The High Court has today given judgment in claim for damages for breach of Article 35 of the Treaty on the Functioning of the European Union. In September 2012, following an incident at the Port of Ramsgate in which approximately 40 sheep had to be destroyed, Thanet District Council closed the Port with immediate effect to the transport of live animals. Three transporters of live animals sued the Council, contending that the closure was a restriction on the free movement of goods and could not be imposed under Council Regulation (EC) 1/2005 on the transport of live animals, and that the breach was sufficiently serious to warrant an award of damages. In his judgment today, Mr Justice Birss has upheld the claim. He held that Regulation 1/2005 exhaustively harmonised the relevant field and the Council had no power under the Regulation to ban the trade, so that there was a breach of Article 35. On the facts he held that the ban was motivated primarily by a moral objection to the long distance trade in live animals and that breach was sufficiently serious to warrant liability in damages. He noted that the Council was not responsible for the fact that other ports and shipping lines would not take the trade, and the extent of the losses caused by the closure remains to be assessed.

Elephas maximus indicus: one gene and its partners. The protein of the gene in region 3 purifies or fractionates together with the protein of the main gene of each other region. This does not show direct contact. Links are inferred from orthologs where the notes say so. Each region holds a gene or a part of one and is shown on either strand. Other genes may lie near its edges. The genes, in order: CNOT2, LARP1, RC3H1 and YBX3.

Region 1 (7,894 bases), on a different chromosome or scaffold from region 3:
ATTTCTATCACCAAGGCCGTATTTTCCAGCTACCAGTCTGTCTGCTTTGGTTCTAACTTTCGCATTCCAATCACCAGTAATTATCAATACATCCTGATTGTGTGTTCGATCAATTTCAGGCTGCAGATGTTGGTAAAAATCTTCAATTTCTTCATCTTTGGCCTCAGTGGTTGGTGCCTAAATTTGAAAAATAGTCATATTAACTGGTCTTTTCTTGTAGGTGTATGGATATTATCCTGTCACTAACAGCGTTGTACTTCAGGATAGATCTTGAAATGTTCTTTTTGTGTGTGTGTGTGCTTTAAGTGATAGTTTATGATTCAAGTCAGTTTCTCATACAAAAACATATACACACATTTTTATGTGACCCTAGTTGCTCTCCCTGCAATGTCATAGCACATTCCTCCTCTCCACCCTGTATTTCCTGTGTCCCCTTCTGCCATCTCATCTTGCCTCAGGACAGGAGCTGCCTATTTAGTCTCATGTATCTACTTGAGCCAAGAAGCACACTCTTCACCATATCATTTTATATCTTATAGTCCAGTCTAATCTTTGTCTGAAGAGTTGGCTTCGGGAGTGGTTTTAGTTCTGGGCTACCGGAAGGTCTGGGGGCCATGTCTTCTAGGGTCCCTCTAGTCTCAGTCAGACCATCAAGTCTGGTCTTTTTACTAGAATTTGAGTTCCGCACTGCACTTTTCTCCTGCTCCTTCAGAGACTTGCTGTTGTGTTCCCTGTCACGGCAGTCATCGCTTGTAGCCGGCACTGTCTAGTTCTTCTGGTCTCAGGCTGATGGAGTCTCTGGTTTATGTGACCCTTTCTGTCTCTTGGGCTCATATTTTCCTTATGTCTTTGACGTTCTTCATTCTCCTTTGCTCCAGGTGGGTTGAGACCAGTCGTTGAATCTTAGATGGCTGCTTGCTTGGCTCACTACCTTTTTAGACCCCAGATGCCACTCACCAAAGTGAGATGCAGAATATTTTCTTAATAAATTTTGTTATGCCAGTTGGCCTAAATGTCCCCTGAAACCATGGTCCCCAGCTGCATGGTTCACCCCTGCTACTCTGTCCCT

Philip Woolfe appeared for Thanet District Council.
Click here to read the judgment in Barco de Vapor & Ors v Thanet District Council